If the stats in this Wall Street Journal piece are any indication, you won’t.
In 2013, nearly half of US Households didn’t even have a retirement savings account. For those that do, the amount saved isn’t nearly enough to fund retirement. Especially as we live longer:
And the savings gap is worsening. Fifty-two percent of U.S. households are at risk of running low on money during retirement, based on projections of assets, home prices, debt levels and Social Security income, according to Boston College’s Center for Retirement Research. That is up from 31% of households in 1983. Roughly 45% of all households currently have zero saved for retirement, according to the National Institute on Retirement Security.
The way Americans prepare for retirement is, well, uniquely American
The thing is, we’re not approaching the problem correctly. I often joke about Americans who travel into non-English speaking countries. When they meet people who don’t speak English, they repeat what they’re saying (in English) slower and louder. Talking slower and louder doesn’t won’t make someone understand English if they don’t speak the language.
Talking slower and louder won’t make someone save for retirement if they don’t speak the language of money. And why should they if it’s not taught in schools and not proper to speak about at home?
“I go around the country. The thing that people are terrified about is running out of money,” says Phyllis C. Borzi, a U.S. Labor Department assistant secretary and retirement-income expert.
“It’s a little easier saying it than doing it,” he says.
Of course it’s easier to say than do… the metrics we use determine our investing success don’t motivate the behavior we want to encourage (they help us pay our taxes… but that’s another story).Metrics used 2 judge investing success don’t motivate habits needed to build sustainable wealth Click To Tweet
Here’s the thing. You can see it in the article too –
Financial experts recommend people amass at least eight times their annual salary to retire.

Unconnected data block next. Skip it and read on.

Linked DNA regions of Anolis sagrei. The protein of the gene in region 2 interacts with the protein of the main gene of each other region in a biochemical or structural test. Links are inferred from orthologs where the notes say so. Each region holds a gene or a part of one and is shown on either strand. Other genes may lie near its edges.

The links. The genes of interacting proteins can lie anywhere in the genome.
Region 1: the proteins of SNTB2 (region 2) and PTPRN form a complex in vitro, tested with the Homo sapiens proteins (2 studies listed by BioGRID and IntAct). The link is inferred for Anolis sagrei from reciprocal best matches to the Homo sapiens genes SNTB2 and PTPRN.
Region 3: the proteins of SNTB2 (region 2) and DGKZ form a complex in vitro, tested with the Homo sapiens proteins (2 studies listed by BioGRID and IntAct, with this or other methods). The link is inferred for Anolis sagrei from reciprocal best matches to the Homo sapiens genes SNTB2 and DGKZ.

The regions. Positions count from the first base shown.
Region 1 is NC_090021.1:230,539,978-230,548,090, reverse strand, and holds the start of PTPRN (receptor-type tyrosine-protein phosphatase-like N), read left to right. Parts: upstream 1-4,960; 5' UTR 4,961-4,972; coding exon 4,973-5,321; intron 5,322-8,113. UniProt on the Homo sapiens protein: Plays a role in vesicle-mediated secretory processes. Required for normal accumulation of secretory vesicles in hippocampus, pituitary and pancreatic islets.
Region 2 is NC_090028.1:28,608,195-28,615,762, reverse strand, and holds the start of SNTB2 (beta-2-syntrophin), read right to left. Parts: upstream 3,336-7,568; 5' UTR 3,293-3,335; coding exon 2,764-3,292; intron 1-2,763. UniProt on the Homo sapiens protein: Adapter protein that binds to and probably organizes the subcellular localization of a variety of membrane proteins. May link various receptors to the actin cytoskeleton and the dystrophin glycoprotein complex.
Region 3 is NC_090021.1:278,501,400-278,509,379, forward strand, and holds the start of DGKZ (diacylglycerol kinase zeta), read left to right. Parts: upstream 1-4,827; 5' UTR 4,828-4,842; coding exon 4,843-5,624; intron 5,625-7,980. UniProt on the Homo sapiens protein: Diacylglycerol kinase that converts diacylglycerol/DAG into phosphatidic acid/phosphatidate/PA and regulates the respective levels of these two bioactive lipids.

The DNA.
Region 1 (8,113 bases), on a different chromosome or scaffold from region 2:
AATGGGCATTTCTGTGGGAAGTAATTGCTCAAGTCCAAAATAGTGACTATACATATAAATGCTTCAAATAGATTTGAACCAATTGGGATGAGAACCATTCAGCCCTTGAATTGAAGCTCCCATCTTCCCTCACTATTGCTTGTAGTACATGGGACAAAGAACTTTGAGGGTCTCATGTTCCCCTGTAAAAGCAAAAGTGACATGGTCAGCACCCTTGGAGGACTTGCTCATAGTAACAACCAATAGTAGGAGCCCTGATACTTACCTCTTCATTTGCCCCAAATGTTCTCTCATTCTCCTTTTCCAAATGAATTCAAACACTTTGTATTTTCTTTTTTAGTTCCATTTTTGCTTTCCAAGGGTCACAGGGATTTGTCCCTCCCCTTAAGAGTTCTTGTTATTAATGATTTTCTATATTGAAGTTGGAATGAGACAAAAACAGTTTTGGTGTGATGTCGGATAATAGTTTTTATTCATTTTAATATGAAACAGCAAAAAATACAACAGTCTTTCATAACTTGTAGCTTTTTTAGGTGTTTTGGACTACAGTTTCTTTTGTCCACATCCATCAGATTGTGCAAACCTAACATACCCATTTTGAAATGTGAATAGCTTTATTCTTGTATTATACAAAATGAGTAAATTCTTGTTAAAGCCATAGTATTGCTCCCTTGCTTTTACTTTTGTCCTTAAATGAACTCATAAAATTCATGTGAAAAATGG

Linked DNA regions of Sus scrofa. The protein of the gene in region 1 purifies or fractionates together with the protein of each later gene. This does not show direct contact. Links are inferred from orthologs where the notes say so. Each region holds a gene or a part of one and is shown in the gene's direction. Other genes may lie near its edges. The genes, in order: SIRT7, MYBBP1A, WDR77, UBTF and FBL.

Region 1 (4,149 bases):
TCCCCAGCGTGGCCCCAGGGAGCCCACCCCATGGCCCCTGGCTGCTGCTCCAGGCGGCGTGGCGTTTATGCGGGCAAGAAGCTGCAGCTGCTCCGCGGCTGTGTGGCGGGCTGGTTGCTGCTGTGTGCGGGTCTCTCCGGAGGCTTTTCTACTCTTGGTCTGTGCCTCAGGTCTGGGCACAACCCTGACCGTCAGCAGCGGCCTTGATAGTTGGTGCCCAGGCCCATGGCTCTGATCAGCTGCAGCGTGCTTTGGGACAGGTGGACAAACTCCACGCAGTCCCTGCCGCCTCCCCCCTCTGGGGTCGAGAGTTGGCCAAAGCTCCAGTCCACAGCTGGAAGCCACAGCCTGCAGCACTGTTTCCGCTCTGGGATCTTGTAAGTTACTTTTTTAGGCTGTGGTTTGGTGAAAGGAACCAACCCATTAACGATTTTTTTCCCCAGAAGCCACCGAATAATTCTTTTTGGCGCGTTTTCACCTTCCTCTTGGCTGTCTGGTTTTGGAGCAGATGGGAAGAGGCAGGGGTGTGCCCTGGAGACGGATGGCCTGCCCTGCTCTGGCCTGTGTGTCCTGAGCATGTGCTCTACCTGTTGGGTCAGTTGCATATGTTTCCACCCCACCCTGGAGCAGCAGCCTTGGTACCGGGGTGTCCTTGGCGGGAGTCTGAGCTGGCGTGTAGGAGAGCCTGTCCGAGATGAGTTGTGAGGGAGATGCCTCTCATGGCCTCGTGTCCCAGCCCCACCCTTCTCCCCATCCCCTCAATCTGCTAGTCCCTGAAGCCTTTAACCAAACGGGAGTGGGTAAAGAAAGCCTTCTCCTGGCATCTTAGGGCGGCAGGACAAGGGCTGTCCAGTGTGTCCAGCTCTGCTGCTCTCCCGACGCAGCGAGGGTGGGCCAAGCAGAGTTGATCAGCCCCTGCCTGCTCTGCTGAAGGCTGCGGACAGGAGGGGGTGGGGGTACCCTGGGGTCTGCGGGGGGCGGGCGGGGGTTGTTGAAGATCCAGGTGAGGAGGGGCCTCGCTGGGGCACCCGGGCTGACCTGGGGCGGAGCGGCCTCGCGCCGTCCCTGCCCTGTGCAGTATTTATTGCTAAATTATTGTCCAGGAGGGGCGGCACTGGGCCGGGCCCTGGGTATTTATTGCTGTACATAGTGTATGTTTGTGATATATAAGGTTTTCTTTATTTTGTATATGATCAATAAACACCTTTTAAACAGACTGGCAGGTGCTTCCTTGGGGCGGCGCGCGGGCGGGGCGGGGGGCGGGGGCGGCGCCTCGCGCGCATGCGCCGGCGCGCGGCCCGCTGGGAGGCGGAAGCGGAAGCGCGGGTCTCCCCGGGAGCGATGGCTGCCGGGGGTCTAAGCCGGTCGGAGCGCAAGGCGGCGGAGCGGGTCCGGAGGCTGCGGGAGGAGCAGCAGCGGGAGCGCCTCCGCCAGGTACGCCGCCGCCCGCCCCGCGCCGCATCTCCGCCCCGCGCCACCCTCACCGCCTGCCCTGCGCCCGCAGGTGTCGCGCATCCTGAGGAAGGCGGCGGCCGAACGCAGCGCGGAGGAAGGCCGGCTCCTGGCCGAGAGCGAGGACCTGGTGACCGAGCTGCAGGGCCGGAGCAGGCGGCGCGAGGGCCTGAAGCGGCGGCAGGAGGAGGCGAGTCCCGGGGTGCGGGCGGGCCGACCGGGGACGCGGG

By measuring the pile of money you save, you still need to factor in how much of it you can spend, the timing of selling, growth rates, future inflation, healthcare expenses, emergencies, and so on… all of which are at best rough guesses.
We don’t ask our employers how much they’ll pay us in aggregate as long as we work? We ask for a salary, a paycheck. We may try to understand how an employer handles raises and promotions so we can get a sense of expected salary growth. Then, based on our paycheck and career prospects we create a financial life that balances our needs and our income.
Why can’t we do that with an investing portfolio? (Oh wait, you can.)
Why do we measure an investment portfolio differently from a “side business” that generates income? Because of taxes? Well, we can pay our taxes AND measure things that help motivate the behavior we want to encourage — long term savings that grow sustainable wealth.
If you’re curious how to track measurements of your portfolio’s success that motivate long term wealth building, sign up for my free 5‑part email course that walks you through four key metrics and how to track them in a Google Doc (because Google Docs can easily link to market data that makes tracking your investments less burdensome).
Money Making Money
I wrote a free email course specifically for people who want to get started investing. In it, I will teach you how to get started with as little as $10 using Stockpile, and then walk you through my unique metrics designed for you to have fun and stay motivated to build a healthy investing habit.
Course attendees can download a spreadsheet template that I’ve created to highlight these metrics. I even share a tutorial that you can use to setup your own tracker.
If you don’t own any stock, or want to get started in a modest way, the course introduces you to Stockpile, the most frictionless way to get started investing (and to gift stock to others so that you can give the gift of a financial education to those you love). Stockpile will even give you $5 to get started.